EU Finally Strikes Deal To Slash Gas Demand As Russia Starts Squeezing Taps Closed

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Isabel Togoh   Staff

EU Finally Strikes Deal To Slash Gas Demand As Russia Starts Squeezing Taps Closed

Topline

With the colder months approaching, the EU reached a deal Tuesday for countries to slash gas demand by as much as 15% from August to March, as the bloc tries to wean itself off Russian gas supplies amid its invasion of Ukraine.

Key Facts

The “voluntary reduction” by member states will focus on reducing consumption in the electricity sector and encouraging alternative energy sources, the EU said, and will not prioritize cutting gas for consumers or essential sectors like healthcare.

Energy ministers from across the bloc met in Brussels Tuesday to discuss details of the deal, which had faced pushback from some countries who wanted individual input on the decision.

In efforts to appease some member states, the deal includes exemptions, including for countries who rely heavily on gas to produce electricity but who aren’t synced to the bloc’s electricity system.

The deal follows wrangling by EU diplomats Monday to agree on a figure.

Last week, the EU urged countries to reduce gas use by 15% over fears Russia could cut off supplies to the bloc through the key Nord Stream 1 pipeline.

According to Reuters, gas consumption across the EU has already fallen 5%.

Crucial Quote

Jozef Síkela, the Czech Republic’s trade minister, said Wednesday: “Today’s decision has clearly shown the member states will stand tall against any Russian attempt to divide the EU by using energy supplies as a weapon... saving gas now will improve preparedness. The winter will be much cheaper and easier for EU’s citizens and industry.”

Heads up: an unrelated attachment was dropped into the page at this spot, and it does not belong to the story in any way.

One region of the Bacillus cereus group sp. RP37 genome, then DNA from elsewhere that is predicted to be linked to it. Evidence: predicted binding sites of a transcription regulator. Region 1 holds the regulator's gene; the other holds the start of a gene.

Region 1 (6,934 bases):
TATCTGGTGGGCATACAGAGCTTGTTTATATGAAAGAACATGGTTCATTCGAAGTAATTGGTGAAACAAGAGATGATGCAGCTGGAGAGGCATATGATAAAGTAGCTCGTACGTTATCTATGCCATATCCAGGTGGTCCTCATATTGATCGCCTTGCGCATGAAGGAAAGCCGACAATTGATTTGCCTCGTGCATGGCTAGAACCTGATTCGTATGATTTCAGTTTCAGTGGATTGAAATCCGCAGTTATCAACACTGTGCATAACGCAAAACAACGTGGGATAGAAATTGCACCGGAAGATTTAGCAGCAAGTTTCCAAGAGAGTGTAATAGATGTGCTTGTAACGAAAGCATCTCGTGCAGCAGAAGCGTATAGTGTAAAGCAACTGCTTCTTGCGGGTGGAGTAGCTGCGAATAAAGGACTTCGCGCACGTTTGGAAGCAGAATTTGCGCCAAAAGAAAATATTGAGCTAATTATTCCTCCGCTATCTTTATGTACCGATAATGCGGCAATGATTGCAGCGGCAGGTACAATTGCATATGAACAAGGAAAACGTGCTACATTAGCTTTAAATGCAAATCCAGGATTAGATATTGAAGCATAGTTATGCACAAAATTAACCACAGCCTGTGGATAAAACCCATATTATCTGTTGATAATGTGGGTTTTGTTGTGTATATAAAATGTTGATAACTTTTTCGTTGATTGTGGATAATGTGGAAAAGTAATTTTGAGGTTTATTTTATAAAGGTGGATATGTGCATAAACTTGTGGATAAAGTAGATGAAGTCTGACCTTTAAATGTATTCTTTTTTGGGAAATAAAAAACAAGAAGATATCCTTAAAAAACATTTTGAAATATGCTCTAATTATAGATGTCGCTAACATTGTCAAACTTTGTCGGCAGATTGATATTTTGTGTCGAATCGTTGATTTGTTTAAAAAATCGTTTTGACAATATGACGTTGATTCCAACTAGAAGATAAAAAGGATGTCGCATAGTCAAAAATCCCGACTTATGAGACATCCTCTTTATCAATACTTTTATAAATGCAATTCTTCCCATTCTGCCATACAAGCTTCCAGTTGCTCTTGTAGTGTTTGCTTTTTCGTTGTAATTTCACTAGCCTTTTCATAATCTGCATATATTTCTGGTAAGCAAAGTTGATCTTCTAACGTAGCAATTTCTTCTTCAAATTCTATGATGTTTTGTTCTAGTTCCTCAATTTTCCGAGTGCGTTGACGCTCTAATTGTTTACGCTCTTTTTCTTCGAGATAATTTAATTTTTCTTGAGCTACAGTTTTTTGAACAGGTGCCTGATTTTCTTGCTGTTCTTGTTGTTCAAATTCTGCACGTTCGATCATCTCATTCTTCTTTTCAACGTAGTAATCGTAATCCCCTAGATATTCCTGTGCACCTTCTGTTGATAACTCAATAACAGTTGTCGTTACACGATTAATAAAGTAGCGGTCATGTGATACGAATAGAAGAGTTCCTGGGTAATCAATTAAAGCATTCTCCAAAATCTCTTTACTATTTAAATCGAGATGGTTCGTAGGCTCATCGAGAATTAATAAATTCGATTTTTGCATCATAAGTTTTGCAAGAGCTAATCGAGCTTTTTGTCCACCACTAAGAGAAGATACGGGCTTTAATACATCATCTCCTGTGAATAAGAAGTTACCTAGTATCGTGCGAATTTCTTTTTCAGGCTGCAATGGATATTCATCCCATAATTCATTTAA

Big Number

40%. That’s how much of the EU’s gas supply Russia was responsible for just before the war.

Key Background

After swiftly imposing sanctions on Russia’s elite over the country’s invasion of Ukraine in February, including President Vladimir Putin, the bloc now appears at his mercy as it tries to untangle itself from key trade links. For months, the EU has been mulling how to lessen its reliance on Russian gas in efforts to limit Russia’s economic and political power. One of the bloc’s first sanctions on Russia involved Germany blocking the approval of the $11 billion Nord Stream 2 pipeline that would have boosted deliveries of Russian gas to the EU. As winter draws nearer and households across the EU face rising gas prices, leaders are scrambling to shore up gas supplies to avoid astronomical costs for households on top of soaring inflation across the EU—but it’s unlikely to replenish the levels normally expected in time. Crucially, a drop in Russian gas supplies would potentially shrink economies in the EU and hobble businesses and industries that rely heavily on it, including metal production, food and drinks manufacturing, paper products and chemicals.

What We Don't Know

If, and when, Russia will totally cut off its gas supply to the bloc. EU commission chief Ursula von der Leyen last week warned this is a “likely scenario” as the EU first revealed its plan to deal with the crisis. Russia’s state-owned energy giant Gazprom is already turning the taps by limiting gas supplies through the Nord Stream 1 pipeline for repair works, and supplies will fall to just 20% from Wednesday for ongoing maintenance, it claims, pushing gas prices higher. Meanwhile, Ukraine’s President Zelensky has said Russia is triggering a “gas war” with the EU. Some countries have already reduced consumption, and Germany has triggered a three-stage emergency plan to urge consumers to reduce gas use.

Tangent

It’s not just gas—the EU has also made moves to stop buying Russian oil. In May, the bloc announced a partial ban on oil imports from Russia, with a goal to eliminate 90% of oil imports by the end of the year. Russian oil accounted for around a quarter of EU oil imports as of 2021.

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Isabel Togoh   Staff

I am a breaking news reporter for Forbes in London, covering Europe and the U.S. Previously I was a news reporter for HuffPost UK, the Press Association and a night reporter at the Guardian. I studied Social Anthropology at the London School of Economics, where I was a writer and editor for one of the university’s global affairs magazines, the London Globalist. That led me to Goldsmiths, University of London, where I completed my M.A. in Journalism.